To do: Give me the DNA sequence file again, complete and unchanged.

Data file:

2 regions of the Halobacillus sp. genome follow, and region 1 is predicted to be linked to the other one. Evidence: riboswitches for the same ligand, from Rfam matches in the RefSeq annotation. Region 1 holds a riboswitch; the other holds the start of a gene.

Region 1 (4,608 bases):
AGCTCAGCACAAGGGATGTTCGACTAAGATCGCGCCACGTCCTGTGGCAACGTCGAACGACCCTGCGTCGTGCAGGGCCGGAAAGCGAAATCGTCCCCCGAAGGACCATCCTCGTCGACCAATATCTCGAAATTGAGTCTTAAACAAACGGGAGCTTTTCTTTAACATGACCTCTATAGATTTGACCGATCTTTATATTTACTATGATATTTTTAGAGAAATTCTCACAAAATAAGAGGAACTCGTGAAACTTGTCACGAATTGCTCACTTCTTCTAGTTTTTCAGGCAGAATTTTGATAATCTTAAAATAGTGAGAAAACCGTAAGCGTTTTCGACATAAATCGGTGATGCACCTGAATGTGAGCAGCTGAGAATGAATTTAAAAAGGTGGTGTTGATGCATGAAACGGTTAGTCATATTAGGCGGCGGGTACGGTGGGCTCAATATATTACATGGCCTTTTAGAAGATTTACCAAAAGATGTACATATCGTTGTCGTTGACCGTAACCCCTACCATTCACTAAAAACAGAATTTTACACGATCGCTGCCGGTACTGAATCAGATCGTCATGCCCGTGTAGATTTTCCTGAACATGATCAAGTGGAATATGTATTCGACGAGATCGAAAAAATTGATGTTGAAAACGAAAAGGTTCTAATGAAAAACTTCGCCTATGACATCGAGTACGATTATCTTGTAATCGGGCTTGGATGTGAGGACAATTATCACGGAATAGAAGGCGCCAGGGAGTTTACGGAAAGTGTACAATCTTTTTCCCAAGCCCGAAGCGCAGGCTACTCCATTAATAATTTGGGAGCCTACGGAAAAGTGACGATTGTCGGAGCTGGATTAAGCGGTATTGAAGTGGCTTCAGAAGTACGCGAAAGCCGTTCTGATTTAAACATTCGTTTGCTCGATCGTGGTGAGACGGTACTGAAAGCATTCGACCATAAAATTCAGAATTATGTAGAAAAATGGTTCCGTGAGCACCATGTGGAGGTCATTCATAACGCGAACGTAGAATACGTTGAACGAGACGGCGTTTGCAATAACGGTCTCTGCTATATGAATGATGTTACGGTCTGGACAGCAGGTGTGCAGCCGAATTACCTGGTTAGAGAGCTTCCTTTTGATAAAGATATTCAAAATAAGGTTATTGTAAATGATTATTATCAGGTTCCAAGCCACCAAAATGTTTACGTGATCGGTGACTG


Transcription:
2 regions of the Halobacillus sp. genome follow, and region 1 is predicted to be linked to the other one. Evidence: riboswitches for the same ligand, from Rfam matches in the RefSeq annotation. Region 1 holds a riboswitch; the other holds the start of a gene.

Region 1 (4,608 bases):
AGCTCAGCACAAGGGATGTTCGACTAAGATCGCGCCACGTCCTGTGGCAACGTCGAACGACCCTGCGTCGTGCAGGGCCGGAAAGCGAAATCGTCCCCCGAAGGACCATCCTCGTCGACCAATATCTCGAAATTGAGTCTTAAACAAACGGGAGCTTTTCTTTAACATGACCTCTATAGATTTGACCGATCTTTATATTTACTATGATATTTTTAGAGAAATTCTCACAAAATAAGAGGAACTCGTGAAACTTGTCACGAATTGCTCACTTCTTCTAGTTTTTCAGGCAGAATTTTGATAATCTTAAAATAGTGAGAAAACCGTAAGCGTTTTCGACATAAATCGGTGATGCACCTGAATGTGAGCAGCTGAGAATGAATTTAAAAAGGTGGTGTTGATGCATGAAACGGTTAGTCATATTAGGCGGCGGGTACGGTGGGCTCAATATATTACATGGCCTTTTAGAAGATTTACCAAAAGATGTACATATCGTTGTCGTTGACCGTAACCCCTACCATTCACTAAAAACAGAATTTTACACGATCGCTGCCGGTACTGAATCAGATCGTCATGCCCGTGTAGATTTTCCTGAACATGATCAAGTGGAATATGTATTCGACGAGATCGAAAAAATTGATGTTGAAAACGAAAAGGTTCTAATGAAAAACTTCGCCTATGACATCGAGTACGATTATCTTGTAATCGGGCTTGGATGTGAGGACAATTATCACGGAATAGAAGGCGCCAGGGAGTTTACGGAAAGTGTACAATCTTTTTCCCAAGCCCGAAGCGCAGGCTACTCCATTAATAATTTGGGAGCCTACGGAAAAGTGACGATTGTCGGAGCTGGATTAAGCGGTATTGAAGTGGCTTCAGAAGTACGCGAAAGCCGTTCTGATTTAAACATTCGTTTGCTCGATCGTGGTGAGACGGTACTGAAAGCATTCGACCATAAAATTCAGAATTATGTAGAAAAATGGTTCCGTGAGCACCATGTGGAGGTCATTCATAACGCGAACGTAGAATACGTTGAACGAGACGGCGTTTGCAATAACGGTCTCTGCTATATGAATGATGTTACGGTCTGGACAGCAGGTGTGCAGCCGAATTACCTGGTTAGAGAGCTTCCTTTTGATAAAGATATTCAAAATAAGGTTATTGTAAATGATTATTATCAGGTTCCAAGCCACCAAAATGTTTACGTGATCGGTGACTG